He had a life of comfort and security. Then, one night, it was all taken from him and he was plunged into a nightmare. But on the other end of an unthinkable ordeal was a school on a New Hampshire mountaintop–and the hope for a new future.

Note: The names in this story have been changed.

The three figures ran desperately through the jungle. Sweat soaked through their clothes as they trampled foliage underfoot.  Hearts racing, legs churning, adrenaline pumping in abject fear, they fled. Exhausted to the point of collapse after six months of forced labor and untold horrors perpetrated against them and their family, they summoned the last remaining vestiges of endurance for one final push towards freedom.

From behind them, the gunfire still rang out; their captors had spent the last few months ravaging villages across the Congo countryside and had run into armed resistance at this most recent stop. This unforeseen exchange of violence had provided a glimmer of opportunity; the men had been distracted, so it was time to run.

So that’s what the man and his son and his nephew did. They took off into the bush, with no destination, no direction, no strategy, driven only by the instinct to survive. The bullets cut through the canopy, ripping up the vegetation around them. Death was on their heels.

Sam omits much from his days in the Congo. If you were to prod him for more on his story, he withdraws. It doesn’t take a psychoanalyst to read what’s behind his eyes: these are things I don’t want to revisit.

His is a story almost beyond belief, something you’d more likely read about in a novel or a screenplay. He used to be a prince. An actual prince of an East Congo province, whose family—the Royal Family—has ruled for generations.

Then, one night, his entire family, all 10 of them, were kidnapped from their beds at gunpoint. It was a coup. And over the course of 24 hours, Sam lost his wife and all of his sisters. Just like that. The rest of the family splintered, whisked away to God knows where, leaving only Sam, his nephew and his son. They were marched through the jungle with automatic weapons at their backs. Every night, their captors would come to them and say, “Tomorrow we are going to kill you.”

One day, their party came across a village and a firefight erupted. Sam saw his opportunity within the chaos.

Go! Go! Run into the bush!” he cried out to his son and nephew.

Together, hands clutched, they ran. Stray bullets pursued them as they cut through the dense underbrush but, eventually—miraculously—they put enough distance between them and the pursuing gunfire; they had escaped.

Go! Go! Run into the bush!” he cried out to his son and nephew.

They walked through the bush for four days, sleeping outside with one eye open, subsisting on whatever fruit they could find. By sheer fortune they stumbled into a village, where they met a Christian missionary who offered food, clothes, and money to pay a driver who hid them in his truck on the way to Kenya.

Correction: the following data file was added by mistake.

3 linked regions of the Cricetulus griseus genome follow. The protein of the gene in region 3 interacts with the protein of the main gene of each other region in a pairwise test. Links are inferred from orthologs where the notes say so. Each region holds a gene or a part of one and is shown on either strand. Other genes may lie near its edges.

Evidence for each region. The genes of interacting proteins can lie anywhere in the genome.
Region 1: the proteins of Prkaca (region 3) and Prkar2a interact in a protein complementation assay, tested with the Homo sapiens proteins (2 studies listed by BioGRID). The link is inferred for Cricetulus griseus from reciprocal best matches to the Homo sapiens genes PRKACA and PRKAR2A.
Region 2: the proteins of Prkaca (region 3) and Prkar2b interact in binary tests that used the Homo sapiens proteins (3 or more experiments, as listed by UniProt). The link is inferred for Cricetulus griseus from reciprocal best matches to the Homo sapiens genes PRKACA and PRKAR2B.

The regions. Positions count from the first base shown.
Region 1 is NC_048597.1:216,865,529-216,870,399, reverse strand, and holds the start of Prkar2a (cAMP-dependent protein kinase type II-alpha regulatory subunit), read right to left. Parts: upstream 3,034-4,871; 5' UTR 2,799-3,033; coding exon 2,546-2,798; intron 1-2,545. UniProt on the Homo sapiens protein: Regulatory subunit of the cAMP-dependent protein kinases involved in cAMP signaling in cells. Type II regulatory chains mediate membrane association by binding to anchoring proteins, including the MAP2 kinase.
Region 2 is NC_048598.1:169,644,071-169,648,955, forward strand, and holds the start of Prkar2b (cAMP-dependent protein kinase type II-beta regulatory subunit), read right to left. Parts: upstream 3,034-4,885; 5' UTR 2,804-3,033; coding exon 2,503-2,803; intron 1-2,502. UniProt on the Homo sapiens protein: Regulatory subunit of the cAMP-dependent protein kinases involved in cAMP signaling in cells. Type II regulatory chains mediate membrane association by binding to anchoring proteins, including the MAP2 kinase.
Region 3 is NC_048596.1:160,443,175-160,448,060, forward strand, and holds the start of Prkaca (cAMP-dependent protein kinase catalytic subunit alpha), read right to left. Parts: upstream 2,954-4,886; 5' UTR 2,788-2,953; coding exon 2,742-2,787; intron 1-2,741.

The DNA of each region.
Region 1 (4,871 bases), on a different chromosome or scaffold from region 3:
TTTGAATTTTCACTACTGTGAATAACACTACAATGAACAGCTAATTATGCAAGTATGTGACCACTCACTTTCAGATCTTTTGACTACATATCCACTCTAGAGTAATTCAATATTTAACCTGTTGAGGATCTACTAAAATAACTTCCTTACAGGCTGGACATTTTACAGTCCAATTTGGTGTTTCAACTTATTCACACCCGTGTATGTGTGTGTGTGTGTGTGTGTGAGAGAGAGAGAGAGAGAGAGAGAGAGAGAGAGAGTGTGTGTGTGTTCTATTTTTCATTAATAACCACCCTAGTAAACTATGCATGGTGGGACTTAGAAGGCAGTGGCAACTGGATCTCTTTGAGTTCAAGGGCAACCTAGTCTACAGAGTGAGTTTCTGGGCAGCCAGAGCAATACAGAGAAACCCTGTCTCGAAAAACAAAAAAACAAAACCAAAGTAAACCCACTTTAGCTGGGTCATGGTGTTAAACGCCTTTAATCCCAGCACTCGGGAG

Once across the border, and safe at a United Nations outpost designated to support refugees from the Congo, Sam met a Catholic priest who found a job for him: counseling. Following rigorous coursework and a successful completion of his exam, Sam began a three-year job offering counseling services, primarily to children and other refugees from the Congo who were suffering from mental health issues like PTSD.

Then, in 2013, he learned that his application for refugee status to the United States had been approved and he was off to Manchester, New Hampshire, his nephew and son by his side. He would later discover a job opportunity for a residential counselor at Crotched Mountain School, which he applied for, received, and began in May 2016.

Sam still works at the school, supporting students with disabilities and helping them achieve maximum independence. His extensive counseling experience has been a major plus for his work with the students, as he’s been able to call upon his training to solidify the bonds with his students. This job is, as he sees it, the apt continuation of a career he kicked off five years ago.

Sam is a quiet, amiable man, quick to smile and soft-spoken. Few people know the madness he fled nearly a decade ago. Today, he lives with his son and nephew in Manchester, the three of them bound together by a connection few people on the planet will ever be able to understand.

And though he has kept many of the details of his past hidden from view, when it comes to the present, Sam offers a few simple words that, really, say it all:

“I feel happy,” he says. “My life is safe. My work is good.”


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